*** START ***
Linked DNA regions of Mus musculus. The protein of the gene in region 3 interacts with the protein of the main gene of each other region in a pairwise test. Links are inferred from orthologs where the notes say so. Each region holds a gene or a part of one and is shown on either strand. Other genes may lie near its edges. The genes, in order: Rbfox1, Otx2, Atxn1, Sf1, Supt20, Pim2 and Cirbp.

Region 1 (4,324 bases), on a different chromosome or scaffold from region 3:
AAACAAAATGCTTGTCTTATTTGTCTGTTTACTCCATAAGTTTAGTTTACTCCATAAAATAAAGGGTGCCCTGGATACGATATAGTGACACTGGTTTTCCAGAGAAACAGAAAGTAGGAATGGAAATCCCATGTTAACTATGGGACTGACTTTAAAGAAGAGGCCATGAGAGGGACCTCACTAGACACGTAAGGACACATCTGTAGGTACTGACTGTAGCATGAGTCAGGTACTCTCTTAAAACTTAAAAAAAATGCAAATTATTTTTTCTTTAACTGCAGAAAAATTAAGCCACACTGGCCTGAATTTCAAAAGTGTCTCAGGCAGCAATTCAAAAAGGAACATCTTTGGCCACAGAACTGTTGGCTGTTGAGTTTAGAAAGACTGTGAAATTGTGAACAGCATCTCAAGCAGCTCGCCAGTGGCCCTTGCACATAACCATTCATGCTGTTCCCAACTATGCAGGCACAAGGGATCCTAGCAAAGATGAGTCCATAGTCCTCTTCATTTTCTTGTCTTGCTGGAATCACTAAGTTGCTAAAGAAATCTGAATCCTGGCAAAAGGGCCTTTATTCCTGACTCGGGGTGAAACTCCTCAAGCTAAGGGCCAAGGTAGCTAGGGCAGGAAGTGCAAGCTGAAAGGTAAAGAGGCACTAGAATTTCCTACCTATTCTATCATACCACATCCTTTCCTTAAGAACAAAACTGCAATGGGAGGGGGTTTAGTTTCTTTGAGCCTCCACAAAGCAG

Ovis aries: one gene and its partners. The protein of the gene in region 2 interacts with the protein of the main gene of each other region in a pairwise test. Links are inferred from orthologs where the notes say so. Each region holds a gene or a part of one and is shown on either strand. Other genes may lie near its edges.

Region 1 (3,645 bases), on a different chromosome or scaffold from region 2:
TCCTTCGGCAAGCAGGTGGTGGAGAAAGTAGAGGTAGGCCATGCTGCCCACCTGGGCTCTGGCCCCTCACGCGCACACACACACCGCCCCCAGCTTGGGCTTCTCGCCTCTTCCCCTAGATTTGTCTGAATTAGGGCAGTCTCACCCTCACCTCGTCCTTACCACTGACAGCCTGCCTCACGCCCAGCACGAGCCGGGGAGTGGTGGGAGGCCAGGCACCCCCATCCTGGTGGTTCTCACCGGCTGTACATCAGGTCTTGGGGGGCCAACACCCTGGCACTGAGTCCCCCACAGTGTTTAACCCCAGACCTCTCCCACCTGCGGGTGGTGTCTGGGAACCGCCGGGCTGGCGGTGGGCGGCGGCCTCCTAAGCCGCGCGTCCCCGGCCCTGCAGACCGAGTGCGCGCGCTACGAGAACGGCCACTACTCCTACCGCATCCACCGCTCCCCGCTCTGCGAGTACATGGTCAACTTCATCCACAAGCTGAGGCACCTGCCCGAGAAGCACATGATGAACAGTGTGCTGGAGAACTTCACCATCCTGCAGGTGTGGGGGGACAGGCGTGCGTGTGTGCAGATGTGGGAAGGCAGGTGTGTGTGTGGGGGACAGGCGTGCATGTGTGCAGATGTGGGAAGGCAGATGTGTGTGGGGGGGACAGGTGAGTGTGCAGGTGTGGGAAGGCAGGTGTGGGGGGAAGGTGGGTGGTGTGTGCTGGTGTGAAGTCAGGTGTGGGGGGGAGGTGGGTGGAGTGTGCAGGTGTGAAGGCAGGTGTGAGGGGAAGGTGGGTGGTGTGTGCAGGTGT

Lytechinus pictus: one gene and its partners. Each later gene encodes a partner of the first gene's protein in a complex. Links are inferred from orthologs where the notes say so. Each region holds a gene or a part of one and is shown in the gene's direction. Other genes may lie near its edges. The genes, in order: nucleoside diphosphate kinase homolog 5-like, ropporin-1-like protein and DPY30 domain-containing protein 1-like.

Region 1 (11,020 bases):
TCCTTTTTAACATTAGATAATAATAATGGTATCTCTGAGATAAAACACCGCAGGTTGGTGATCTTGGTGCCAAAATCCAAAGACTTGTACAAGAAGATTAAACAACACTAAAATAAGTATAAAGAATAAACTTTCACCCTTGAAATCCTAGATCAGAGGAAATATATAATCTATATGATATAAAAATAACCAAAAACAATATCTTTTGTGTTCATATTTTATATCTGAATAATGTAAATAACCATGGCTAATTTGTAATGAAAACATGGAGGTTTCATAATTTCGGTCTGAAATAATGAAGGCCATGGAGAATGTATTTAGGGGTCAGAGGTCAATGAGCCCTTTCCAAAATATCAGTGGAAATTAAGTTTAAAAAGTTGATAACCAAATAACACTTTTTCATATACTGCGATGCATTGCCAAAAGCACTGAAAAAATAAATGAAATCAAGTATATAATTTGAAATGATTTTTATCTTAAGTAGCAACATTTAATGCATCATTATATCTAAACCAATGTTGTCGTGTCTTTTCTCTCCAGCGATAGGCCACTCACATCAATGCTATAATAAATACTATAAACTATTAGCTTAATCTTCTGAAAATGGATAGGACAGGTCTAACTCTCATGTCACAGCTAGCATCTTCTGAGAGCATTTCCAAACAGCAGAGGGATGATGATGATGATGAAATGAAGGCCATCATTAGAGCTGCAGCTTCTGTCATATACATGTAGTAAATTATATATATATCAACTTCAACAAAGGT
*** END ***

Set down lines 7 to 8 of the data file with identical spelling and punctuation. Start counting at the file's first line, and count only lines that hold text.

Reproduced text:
Lytechinus pictus: one gene and its partners. Each later gene encodes a partner of the first gene's protein in a complex. Links are inferred from orthologs where the notes say so. Each region holds a gene or a part of one and is shown in the gene's direction. Other genes may lie near its edges. The genes, in order: nucleoside diphosphate kinase homolog 5-like, ropporin-1-like protein and DPY30 domain-containing protein 1-like.

Region 1 (11,020 bases):